Maybe Growing Up Is a Disease

It is well known among children that there are two distinct clans of mice. The Destroyers are those who chew up food containers in the pantry and leave nasty little messes around. They are lazy, house invaders, and, as their name implies, destructive. Then there are the Builders. They are the ones that help fix broken items and even clean up places that are difficult for people to reach. They live in tidy, well-ordered villages in the forest, and some families live near workshops where they assist in the trade.

Why adults have let this scientific fact escape their knowledge base is a great mystery. Perhaps the defining moment at which one becomes a grown-up is the point they lose track of that important fact.

Maybe the loss of imagination is not so much the point of growing up, but part of the collateral damage. Maybe growing up is a disease in itself.

I'm no expert on the subject, but I recall growing up once. There had not been a stress level when I was a kid. When our family was broke, we were broke. It was no big deal. I just pretended to be whatever I wanted to be.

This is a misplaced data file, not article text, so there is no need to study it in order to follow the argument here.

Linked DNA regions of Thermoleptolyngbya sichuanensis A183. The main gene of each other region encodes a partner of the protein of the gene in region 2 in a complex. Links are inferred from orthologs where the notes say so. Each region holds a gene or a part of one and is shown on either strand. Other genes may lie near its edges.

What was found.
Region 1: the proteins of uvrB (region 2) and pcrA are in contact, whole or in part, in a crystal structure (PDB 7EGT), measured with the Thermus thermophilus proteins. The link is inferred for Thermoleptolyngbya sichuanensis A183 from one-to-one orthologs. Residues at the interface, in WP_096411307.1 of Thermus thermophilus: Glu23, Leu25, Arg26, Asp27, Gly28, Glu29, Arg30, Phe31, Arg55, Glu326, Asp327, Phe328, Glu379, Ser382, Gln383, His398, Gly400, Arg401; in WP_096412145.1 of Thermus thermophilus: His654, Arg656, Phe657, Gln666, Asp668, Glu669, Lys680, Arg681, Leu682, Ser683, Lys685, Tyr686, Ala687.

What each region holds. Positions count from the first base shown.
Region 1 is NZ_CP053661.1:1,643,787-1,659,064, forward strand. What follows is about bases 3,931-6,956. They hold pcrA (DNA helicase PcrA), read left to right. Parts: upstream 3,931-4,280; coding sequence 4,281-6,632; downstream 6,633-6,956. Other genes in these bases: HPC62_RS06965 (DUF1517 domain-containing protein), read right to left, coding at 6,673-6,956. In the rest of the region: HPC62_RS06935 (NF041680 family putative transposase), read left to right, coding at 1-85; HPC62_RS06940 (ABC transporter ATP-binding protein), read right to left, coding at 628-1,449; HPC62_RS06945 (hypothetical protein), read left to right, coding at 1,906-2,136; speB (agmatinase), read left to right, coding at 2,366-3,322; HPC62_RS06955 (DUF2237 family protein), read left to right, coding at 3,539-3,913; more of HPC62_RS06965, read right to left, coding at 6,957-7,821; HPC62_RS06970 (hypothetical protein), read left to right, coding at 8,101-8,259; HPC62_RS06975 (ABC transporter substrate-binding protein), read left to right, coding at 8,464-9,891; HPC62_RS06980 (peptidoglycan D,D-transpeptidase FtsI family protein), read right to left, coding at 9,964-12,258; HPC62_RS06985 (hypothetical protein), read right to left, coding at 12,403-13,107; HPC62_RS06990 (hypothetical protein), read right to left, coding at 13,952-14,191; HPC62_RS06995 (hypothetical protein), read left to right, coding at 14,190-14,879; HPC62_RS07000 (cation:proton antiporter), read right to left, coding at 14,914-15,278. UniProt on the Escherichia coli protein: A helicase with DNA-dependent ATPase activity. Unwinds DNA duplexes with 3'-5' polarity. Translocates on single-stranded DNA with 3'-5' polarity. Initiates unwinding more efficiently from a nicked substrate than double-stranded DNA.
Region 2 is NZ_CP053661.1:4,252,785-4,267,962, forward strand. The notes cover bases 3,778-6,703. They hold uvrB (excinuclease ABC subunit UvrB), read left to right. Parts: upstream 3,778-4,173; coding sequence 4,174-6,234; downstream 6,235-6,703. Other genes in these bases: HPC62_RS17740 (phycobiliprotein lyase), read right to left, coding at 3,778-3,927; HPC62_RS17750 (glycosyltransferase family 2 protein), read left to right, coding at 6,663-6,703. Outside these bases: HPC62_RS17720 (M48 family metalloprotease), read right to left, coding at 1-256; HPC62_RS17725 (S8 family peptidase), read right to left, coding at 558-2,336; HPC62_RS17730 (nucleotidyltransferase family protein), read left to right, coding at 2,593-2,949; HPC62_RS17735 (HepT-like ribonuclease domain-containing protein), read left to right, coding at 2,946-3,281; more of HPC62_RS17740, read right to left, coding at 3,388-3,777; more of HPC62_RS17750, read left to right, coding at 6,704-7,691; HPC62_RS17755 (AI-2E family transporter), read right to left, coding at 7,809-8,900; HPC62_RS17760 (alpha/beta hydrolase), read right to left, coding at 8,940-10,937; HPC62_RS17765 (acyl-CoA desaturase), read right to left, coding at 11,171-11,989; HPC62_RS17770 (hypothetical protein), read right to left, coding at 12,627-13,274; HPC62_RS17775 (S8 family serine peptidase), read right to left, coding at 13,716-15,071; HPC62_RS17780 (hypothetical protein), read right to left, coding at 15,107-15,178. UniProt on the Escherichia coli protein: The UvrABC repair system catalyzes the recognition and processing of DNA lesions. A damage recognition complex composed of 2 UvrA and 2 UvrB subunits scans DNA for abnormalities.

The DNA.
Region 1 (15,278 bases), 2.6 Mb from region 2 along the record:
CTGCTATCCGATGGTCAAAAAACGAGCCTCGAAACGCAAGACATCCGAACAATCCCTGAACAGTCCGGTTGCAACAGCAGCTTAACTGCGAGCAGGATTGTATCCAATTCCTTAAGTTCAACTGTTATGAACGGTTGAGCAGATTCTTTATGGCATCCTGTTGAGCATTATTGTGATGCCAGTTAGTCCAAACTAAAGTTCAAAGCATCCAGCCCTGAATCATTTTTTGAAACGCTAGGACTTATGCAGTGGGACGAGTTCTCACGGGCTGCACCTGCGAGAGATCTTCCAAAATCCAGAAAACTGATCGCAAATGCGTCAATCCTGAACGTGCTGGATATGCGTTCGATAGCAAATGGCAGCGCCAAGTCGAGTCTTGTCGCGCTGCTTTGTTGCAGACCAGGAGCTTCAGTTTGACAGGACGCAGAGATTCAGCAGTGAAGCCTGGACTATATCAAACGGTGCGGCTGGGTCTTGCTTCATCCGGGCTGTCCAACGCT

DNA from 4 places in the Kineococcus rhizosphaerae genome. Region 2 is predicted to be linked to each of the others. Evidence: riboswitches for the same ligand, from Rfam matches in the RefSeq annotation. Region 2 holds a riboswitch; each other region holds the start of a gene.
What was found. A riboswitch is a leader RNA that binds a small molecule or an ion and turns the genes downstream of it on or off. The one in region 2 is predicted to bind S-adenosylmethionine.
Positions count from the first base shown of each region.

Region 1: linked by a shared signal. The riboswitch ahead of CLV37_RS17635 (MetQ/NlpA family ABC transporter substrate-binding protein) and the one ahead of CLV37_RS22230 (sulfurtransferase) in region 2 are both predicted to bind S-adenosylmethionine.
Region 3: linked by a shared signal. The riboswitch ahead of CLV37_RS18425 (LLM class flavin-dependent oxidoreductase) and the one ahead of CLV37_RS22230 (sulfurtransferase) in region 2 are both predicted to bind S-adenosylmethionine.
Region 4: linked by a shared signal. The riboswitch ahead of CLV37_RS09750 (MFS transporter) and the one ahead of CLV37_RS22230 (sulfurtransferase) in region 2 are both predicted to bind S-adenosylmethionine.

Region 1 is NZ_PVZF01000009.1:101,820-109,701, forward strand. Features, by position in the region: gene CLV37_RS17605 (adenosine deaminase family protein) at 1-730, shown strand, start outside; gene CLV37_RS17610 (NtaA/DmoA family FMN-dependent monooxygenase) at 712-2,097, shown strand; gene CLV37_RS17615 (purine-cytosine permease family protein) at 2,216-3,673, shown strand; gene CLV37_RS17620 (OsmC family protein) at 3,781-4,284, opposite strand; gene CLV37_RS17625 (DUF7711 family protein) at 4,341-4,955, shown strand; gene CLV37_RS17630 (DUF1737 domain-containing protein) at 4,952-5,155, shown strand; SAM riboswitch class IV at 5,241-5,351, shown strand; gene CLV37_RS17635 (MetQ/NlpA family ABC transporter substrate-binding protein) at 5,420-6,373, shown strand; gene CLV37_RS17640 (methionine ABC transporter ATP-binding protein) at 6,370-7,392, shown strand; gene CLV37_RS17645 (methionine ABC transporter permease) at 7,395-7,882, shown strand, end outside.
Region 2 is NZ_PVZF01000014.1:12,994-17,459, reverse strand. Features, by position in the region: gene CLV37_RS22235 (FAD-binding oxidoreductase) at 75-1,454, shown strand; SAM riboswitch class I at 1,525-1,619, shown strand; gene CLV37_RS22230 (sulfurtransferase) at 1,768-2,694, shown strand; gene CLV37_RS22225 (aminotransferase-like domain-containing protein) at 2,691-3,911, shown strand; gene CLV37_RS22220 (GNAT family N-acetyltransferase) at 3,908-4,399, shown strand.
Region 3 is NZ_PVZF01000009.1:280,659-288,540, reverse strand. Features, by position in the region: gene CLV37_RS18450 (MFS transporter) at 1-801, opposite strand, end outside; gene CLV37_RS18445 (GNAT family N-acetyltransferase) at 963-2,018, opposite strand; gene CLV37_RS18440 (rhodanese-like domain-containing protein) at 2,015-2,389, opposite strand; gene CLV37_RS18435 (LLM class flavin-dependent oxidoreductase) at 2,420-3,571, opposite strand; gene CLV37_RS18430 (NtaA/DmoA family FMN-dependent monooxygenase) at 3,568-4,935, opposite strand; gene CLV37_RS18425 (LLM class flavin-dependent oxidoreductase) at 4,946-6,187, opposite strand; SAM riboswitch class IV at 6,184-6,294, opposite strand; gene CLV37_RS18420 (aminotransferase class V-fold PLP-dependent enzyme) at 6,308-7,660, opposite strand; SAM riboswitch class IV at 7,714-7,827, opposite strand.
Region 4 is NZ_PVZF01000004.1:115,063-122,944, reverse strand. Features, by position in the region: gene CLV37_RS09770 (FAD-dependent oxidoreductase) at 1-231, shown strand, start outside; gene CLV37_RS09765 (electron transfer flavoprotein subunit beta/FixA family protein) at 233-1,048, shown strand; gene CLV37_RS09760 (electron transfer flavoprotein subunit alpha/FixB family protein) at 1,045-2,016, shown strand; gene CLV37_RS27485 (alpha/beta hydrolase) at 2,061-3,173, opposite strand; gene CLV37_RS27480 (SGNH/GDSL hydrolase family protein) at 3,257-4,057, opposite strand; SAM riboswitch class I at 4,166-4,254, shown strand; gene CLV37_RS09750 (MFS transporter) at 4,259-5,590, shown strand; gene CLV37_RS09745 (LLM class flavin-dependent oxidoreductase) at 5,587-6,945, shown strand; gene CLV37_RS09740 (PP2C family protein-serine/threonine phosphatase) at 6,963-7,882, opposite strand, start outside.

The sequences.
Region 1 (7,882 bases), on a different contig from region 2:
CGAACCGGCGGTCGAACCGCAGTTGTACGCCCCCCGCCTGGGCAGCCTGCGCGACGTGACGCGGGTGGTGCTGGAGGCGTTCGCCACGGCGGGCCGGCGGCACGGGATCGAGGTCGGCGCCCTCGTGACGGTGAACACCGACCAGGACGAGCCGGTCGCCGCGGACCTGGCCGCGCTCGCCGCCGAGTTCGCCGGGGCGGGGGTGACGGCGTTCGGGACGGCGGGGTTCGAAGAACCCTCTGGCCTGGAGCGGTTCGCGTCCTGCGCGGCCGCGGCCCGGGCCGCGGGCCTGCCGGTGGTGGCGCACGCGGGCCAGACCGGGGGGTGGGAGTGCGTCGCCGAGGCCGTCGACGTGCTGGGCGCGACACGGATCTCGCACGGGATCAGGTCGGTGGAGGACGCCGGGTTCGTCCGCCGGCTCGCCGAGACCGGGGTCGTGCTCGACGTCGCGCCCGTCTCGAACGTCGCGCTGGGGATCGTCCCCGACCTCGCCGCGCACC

Then for some crazy reason that escapes my memory, one day I decided I needed money. That day I became responsible for something. That must have happened sometime around the age of ten, maybe twelve. I don't actually remember. But that day the stress level began and has never let up.

Nowadays, it seems I have to intentionally channel the carefree attitude of that cute little kid from my ancient past to free up my mind. (And yes, I was actually cute once.) That may sound like escapism, but it certainly is not.

Even Jesus spoke about us having an attitude like little children. I realize He was making a point about the entirety of their trust. But the truth is, the reason we stress is we don't have that childlike trust. And the killer of imagination is stress.

Ironically, I find letting my imagination run free is very stress relieving. Somehow those two wheels of reason don't seem to be rotating in the same direction. Logically there are only two plausible conclusions. Either it doesn't work that way. Or, my imagination is a portal into another dimension.

While you read this, not far away, in a misty salt marsh behind wisps of Spanish moss, a colony of mice in a tidy village, built among the roots of an ancient cypress tree, were conducting an emergency meeting. An alligator had been spotted nearby and the mayor was concerned for the safety of their clan, especially the fishermen …